Polish referee Szymon Marciniak immediately booked the Ajax full back and, despite vocal protestations led by skipper Virgil van Dijk, the official somewhat harshly awarded a penalty.
Inexplicably though, Davis struck his spot kick over the bar.
The miss seemed to unnerve the Rangers ace, despite every effort to shake it off. Three of his last four goals for his country had come from the spot.
The relieved Netherlands, realising they’d dodged a bullet, attempted to storm the Northern Ireland rearguard but when they were thwarted, they were left to long range efforts with Blind blasting over the bar before Koeman brought on Brighton’s Davy Propper for the ineffective de Roon.
Davis was booked for a late foul five minutes from the interval – borne more out of frustration than misjudgement.
He was still linking up with McNair and Whyte down the right but, as on so many occasions, coming up against a world class defensive pairing in van Dijk and Matthijs de Ligt, it was extremely difficult to find their man in the box.
Just as in Rotterdam, Northern Ireland’s defensive structure during the first-half was so solid that goalkeeper Bailey Peacock-Farrell barely had a save to make, despite a few close shaves.
At the start of the second-half, after a Jamal Lewis cross, Magennis couldn’t adjust quickly to direct his header goalwards but then Northern Ireland were suddenly swamped largely in their own half — hardly surprising against the 12th best side in the world.
Sustained pressure was always coming when the team is packed full of Champions League talent.
However, poor ball retention from the home team and nice interplay from the Dutch allowed the Oranje to attack at will but their only real effort of note during this period was when Ryan Babel outjumped Craig Cathcart and his powerful low header was well saved by Peacock-Farrell.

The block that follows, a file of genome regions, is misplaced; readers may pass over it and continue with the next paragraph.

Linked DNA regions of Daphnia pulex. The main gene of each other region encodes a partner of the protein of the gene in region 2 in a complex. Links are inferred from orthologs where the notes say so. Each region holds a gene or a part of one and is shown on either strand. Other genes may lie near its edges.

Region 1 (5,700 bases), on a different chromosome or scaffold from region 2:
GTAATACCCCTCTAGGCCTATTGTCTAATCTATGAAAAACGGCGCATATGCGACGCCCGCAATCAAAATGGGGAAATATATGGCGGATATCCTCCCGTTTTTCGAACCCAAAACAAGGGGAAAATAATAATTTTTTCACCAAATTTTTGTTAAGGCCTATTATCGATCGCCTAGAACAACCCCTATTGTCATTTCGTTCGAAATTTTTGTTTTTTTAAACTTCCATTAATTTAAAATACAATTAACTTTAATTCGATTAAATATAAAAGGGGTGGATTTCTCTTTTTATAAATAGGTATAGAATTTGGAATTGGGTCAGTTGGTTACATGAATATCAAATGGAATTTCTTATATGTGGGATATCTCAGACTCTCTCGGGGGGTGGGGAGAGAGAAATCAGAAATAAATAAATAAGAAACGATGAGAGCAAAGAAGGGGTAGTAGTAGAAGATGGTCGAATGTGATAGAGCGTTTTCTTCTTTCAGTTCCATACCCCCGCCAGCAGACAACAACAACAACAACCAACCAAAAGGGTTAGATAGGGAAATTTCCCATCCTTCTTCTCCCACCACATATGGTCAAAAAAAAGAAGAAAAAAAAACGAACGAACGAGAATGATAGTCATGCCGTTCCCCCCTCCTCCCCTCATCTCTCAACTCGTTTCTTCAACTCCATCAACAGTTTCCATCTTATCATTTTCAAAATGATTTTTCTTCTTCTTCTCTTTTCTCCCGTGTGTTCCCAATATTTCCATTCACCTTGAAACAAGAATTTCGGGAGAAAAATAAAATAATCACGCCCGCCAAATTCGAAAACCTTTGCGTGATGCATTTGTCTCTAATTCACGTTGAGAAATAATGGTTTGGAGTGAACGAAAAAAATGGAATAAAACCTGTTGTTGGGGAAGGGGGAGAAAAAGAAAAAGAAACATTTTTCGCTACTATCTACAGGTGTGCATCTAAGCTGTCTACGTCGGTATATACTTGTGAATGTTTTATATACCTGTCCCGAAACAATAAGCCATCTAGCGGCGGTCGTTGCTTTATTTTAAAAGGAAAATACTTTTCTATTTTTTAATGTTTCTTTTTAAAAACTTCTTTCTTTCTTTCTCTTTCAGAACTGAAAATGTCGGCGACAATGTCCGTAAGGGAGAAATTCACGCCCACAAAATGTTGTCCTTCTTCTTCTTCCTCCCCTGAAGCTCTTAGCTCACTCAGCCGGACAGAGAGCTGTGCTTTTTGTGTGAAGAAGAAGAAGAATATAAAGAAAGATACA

In an effort to move Dallas to the left wing, O’Neill utilised his first substitution on 58 minutes, bringing on Hearts right back Smith for Saville.
Koeman then introduced the man who scored Holland’s agonising go-ahead goal in Rotterdam, Luuk de Jong, and seconds later, Cathcart had to powerfully intercept a dangerous Blind cross before it fell to the replacement inside the six-yard box.
Niall McGinn became the 20th player to win 60 or more caps for Northern Ireland when he took over from Corry Evans for just over the last quarter of the game.
O’Neill’s men continued to be defensively astute as the Dutch failed to turn their large possession count into clear goalscoring opportunities.
With 10 minutes to go, the hosts threw on Blackpool midfielder Jordan Thompson for Lewis, with Dallas asked to play his fourth position of the night, slotting into the left back role.
Both teams toiled to break the deadlock but neither really threatened — despite plenty of endeavour from the men in green.
This was the Netherlands’ first game in Belfast since October 1977 and, with qualification for Euro 2020 secure following this draw, they celebrated as if they had won the game just as they had done 42 years ago.
On Saturday night’s showing, however, they’ll be happy to wait another 40-odd years before returning.
For boss O’Neill, it wasn’t the big scalp he craved or a final game showdown in Frankfurt with Germany — but a deserved draw with the Dutch, in the cold light of day, is not a bad way to see out his last game at Windsor Park.
Here's how the game unfolded: